(d) performing a cell-by-cell measurement of side scatter signals and fluorescence signals at two predetermined wavelengths of said mature red blood cells and said reticulocytes in said second sample mixture on a flow cytometer; and
(e) differentiating said reticulocytes from said mature red blood cells, and obtaining cellular hemoglobin variant of said reticulocytes (Hgbvariant-retic) using said fluorescence signals obtained in step (d); and obtaining cellular hemoglobin of said reticulocytes (Hgbretic) using said side scatter signals obtained in step (d).
13. The method of claim 12 further comprising adding a fixation reagent into said second sample mixture to fix said reticulocytes, prior to said performing measurement on said flow cytometer.
14. The method of claim 12, wherein said nucleic acid dye reagent comprises acridine orange.
15. The method of claim 12, wherein said hemoglobin variant is a glycated hemoglobin, fetal hemoglobin, or an aberrant form of hemoglobin.
16. The method of claim 12, wherein said hemoglobin variant is glycated hemoglobin (HbA1c).
17. The method of claim 12, wherein said fluorescent antibody is a monoclonal anti-HbA1c antibody.
18. The method of claim 12, wherein the method further comprises obtaining cellular percentage of said hemoglobin variant of said reticulocytes using said Hgbvariant-retic and said Hgbretic.
19. The method of claim 18, wherein said cell-by-cell measurement further comprises obtaining said cellular hemoglobin variant of said mature red blood cells using said fluorescence signals at one of said predetermined wavelengths obtained in step (d).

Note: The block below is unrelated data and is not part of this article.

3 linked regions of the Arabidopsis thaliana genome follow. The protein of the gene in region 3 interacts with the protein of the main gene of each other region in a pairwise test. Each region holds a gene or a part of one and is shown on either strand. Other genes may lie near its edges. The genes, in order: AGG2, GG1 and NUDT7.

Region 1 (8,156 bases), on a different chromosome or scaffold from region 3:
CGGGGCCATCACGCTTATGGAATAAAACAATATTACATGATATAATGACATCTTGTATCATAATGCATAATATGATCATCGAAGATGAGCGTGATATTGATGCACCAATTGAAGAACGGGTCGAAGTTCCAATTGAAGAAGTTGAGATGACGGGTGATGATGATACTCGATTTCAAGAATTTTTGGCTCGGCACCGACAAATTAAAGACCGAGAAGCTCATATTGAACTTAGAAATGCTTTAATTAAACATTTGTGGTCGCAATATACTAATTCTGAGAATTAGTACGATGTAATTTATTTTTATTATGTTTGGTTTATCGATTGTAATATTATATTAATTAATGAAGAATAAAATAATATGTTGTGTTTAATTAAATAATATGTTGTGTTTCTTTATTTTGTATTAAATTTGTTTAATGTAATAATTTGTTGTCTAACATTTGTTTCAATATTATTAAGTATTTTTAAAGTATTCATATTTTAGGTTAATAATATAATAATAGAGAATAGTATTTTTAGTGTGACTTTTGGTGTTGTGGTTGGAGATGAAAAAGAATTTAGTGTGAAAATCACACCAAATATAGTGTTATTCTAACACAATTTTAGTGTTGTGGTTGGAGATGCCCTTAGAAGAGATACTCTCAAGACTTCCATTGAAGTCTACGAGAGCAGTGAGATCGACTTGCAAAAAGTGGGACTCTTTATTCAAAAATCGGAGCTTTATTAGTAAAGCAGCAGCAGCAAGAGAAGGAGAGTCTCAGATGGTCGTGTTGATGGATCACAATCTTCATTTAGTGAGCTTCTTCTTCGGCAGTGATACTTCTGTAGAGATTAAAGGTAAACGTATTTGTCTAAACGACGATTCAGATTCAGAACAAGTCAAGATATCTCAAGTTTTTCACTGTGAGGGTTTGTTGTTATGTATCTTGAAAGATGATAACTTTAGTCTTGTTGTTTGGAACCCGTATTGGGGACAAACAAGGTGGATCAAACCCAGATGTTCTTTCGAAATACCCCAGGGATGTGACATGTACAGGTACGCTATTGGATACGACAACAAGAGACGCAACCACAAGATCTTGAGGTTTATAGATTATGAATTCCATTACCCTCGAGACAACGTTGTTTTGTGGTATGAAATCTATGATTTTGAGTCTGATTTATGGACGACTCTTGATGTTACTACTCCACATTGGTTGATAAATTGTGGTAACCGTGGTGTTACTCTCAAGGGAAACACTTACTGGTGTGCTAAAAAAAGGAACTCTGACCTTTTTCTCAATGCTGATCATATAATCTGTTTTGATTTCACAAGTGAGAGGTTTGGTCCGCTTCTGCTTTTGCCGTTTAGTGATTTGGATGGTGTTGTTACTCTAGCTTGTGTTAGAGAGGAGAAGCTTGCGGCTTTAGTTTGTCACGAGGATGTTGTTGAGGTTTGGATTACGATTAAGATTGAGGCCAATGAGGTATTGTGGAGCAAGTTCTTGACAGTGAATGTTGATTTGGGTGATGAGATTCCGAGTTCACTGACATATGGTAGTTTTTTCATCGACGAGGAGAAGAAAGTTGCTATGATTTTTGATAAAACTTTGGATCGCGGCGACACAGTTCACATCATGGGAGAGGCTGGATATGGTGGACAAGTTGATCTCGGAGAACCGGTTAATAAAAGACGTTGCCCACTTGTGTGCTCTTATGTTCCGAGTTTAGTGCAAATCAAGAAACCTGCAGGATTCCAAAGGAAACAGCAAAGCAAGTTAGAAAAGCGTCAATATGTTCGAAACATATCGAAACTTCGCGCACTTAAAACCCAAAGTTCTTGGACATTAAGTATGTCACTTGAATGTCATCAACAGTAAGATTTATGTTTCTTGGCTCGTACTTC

20. The method of claim 19, wherein said cell-by-cell measurement further comprises obtaining cellular hemoglobin of said mature red blood cells using said side scatter signals; and obtaining cellular percentage of said hemoglobin variant of said mature red blood cells using said cellular hemoglobin variant and said cellular hemoglobin of said mature red blood cells.
Description
CROSS REFERENCE TO RELATED APPLICATION

This application is a continuation-in-part of application Ser. No. 11/052,269, filed on Feb. 7, 2005, which is hereby incorporated by reference in its entirety.

FIELD OF THE INVENTION

The present invention relates to a method of measuring cellular hemoglobin and hemoglobin variants of individual mature red blood cells and reticulocytes.

BACKGROUND OF THE INVENTION

The cellular hemoglobin of red blood cells is an important parameter for clinical diagnosis. On hematology analyzers, Mean corpuscular hemoglobin (MCH) of a blood sample is derived from the red blood cell count (RBC) and total hemoglobin (Hgb) of the blood sample. The latter is obtained by a spectrophotometric measurement of hemoglobin concentration of a lysed blood sample. MCH is an average measurement of all red blood cells, it does not represent hemoglobin content of individual red blood cells.